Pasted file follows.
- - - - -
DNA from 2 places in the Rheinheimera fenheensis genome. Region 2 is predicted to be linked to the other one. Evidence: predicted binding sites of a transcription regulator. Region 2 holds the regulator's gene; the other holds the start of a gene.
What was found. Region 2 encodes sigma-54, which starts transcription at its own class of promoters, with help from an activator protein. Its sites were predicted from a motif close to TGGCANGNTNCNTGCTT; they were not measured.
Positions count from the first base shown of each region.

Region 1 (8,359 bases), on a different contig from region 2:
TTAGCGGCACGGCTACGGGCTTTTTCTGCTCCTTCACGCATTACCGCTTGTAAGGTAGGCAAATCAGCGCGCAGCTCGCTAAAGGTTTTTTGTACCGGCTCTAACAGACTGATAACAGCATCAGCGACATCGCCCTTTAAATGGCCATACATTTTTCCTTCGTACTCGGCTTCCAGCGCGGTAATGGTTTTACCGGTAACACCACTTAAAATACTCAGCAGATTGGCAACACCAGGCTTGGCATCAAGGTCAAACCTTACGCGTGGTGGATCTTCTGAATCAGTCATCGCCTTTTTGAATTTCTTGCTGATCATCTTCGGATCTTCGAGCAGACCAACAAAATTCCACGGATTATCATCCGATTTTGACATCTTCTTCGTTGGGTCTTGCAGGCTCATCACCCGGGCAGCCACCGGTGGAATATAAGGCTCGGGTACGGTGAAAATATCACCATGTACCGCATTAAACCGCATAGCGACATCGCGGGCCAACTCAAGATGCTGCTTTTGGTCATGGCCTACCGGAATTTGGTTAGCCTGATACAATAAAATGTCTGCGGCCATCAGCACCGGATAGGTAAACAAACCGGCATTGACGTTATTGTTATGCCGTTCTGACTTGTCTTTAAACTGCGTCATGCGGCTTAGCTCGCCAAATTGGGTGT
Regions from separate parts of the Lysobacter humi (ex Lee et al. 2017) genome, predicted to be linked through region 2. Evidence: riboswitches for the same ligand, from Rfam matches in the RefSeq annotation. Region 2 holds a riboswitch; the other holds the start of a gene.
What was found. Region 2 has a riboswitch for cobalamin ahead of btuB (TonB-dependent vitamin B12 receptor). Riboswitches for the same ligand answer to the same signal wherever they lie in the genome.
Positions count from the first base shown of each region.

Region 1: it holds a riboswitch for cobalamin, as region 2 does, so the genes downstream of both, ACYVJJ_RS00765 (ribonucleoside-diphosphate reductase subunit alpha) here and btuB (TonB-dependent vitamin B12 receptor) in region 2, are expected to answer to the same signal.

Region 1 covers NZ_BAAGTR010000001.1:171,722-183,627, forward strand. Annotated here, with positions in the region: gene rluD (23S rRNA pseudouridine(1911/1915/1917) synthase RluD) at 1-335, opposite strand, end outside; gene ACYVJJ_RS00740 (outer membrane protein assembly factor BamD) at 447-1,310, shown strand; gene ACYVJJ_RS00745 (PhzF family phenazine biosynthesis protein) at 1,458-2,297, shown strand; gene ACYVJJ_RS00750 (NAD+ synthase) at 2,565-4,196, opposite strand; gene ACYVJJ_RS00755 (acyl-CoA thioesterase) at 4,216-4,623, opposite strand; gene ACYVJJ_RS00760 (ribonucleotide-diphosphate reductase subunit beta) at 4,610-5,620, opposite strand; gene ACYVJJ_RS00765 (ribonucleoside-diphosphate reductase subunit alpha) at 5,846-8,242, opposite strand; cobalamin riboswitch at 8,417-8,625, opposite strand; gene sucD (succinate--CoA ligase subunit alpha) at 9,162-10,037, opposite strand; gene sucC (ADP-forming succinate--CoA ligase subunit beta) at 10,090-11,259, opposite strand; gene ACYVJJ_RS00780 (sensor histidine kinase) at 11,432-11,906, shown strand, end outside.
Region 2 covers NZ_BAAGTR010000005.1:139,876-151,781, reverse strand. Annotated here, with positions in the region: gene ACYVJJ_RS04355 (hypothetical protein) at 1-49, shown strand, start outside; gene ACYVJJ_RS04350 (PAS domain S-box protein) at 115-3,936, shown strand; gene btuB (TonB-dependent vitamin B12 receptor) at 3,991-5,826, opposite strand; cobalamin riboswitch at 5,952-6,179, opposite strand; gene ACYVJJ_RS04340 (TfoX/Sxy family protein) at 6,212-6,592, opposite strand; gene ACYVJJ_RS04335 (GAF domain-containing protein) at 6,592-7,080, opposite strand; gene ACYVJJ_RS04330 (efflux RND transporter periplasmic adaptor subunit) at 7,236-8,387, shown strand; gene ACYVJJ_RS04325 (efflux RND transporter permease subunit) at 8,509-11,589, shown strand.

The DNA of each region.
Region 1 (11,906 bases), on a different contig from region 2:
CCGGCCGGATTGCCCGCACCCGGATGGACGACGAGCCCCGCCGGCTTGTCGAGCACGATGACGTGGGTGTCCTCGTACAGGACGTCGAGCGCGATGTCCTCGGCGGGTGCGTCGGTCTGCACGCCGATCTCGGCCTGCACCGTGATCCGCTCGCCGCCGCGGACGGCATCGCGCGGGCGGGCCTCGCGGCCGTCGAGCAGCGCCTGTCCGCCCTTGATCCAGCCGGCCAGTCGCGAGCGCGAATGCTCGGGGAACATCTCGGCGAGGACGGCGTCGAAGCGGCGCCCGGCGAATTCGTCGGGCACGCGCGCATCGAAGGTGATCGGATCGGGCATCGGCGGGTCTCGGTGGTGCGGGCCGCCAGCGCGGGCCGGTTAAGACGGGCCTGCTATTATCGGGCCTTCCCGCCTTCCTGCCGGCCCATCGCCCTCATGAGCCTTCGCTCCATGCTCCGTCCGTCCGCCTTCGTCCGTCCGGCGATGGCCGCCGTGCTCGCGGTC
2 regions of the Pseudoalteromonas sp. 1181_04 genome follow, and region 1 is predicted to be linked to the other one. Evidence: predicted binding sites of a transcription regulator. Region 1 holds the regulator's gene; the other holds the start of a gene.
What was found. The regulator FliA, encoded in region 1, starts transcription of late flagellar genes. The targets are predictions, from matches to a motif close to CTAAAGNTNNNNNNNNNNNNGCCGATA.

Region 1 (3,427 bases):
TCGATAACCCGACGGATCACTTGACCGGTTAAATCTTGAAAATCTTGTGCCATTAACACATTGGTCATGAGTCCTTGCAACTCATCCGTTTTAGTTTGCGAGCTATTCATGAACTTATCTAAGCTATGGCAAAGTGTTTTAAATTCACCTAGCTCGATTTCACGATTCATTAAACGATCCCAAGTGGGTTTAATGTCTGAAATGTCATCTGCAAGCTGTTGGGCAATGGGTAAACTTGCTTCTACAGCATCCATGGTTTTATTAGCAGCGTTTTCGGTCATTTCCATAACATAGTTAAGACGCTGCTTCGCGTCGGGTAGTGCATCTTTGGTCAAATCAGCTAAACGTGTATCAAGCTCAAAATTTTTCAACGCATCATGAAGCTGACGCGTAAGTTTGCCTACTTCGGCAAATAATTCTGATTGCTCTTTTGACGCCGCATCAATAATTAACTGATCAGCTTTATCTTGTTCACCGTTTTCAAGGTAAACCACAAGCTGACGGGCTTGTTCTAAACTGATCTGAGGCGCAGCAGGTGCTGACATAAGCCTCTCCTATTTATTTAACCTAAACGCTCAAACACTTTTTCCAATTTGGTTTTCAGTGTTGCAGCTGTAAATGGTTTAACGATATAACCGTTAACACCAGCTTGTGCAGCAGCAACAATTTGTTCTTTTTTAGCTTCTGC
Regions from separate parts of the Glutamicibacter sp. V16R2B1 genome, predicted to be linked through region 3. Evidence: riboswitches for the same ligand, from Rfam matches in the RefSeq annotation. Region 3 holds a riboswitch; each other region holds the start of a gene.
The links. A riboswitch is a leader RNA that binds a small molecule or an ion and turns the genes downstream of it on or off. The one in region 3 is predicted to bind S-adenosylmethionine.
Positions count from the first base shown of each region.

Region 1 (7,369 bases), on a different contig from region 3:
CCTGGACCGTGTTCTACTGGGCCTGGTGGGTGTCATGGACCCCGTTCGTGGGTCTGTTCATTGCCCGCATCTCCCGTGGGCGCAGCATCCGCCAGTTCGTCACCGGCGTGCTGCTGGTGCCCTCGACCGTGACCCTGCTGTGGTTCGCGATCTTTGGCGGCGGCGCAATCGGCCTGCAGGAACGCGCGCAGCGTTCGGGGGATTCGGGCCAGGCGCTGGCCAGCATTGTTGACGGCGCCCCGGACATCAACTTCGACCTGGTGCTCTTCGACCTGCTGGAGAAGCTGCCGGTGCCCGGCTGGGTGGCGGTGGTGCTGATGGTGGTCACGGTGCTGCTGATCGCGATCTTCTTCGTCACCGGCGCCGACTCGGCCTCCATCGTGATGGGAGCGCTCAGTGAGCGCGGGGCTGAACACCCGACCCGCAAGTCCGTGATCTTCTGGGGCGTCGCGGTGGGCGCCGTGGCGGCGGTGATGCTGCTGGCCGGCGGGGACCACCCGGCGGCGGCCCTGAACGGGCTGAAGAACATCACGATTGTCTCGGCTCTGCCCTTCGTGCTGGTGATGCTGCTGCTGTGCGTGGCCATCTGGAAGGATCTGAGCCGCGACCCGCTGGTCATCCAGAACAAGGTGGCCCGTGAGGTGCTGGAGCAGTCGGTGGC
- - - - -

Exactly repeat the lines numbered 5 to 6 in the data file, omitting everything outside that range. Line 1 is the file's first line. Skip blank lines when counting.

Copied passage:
TTAGCGGCACGGCTACGGGCTTTTTCTGCTCCTTCACGCATTACCGCTTGTAAGGTAGGCAAATCAGCGCGCAGCTCGCTAAAGGTTTTTTGTACCGGCTCTAACAGACTGATAACAGCATCAGCGACATCGCCCTTTAAATGGCCATACATTTTTCCTTCGTACTCGGCTTCCAGCGCGGTAATGGTTTTACCGGTAACACCACTTAAAATACTCAGCAGATTGGCAACACCAGGCTTGGCATCAAGGTCAAACCTTACGCGTGGTGGATCTTCTGAATCAGTCATCGCCTTTTTGAATTTCTTGCTGATCATCTTCGGATCTTCGAGCAGACCAACAAAATTCCACGGATTATCATCCGATTTTGACATCTTCTTCGTTGGGTCTTGCAGGCTCATCACCCGGGCAGCCACCGGTGGAATATAAGGCTCGGGTACGGTGAAAATATCACCATGTACCGCATTAAACCGCATAGCGACATCGCGGGCCAACTCAAGATGCTGCTTTTGGTCATGGCCTACCGGAATTTGGTTAGCCTGATACAATAAAATGTCTGCGGCCATCAGCACCGGATAGGTAAACAAACCGGCATTGACGTTATTGTTATGCCGTTCTGACTTGTCTTTAAACTGCGTCATGCGGCTTAGCTCGCCAAATTGGGTGT
Regions from separate parts of the Lysobacter humi (ex Lee et al. 2017) genome, predicted to be linked through region 2. Evidence: riboswitches for the same ligand, from Rfam matches in the RefSeq annotation. Region 2 holds a riboswitch; the other holds the start of a gene.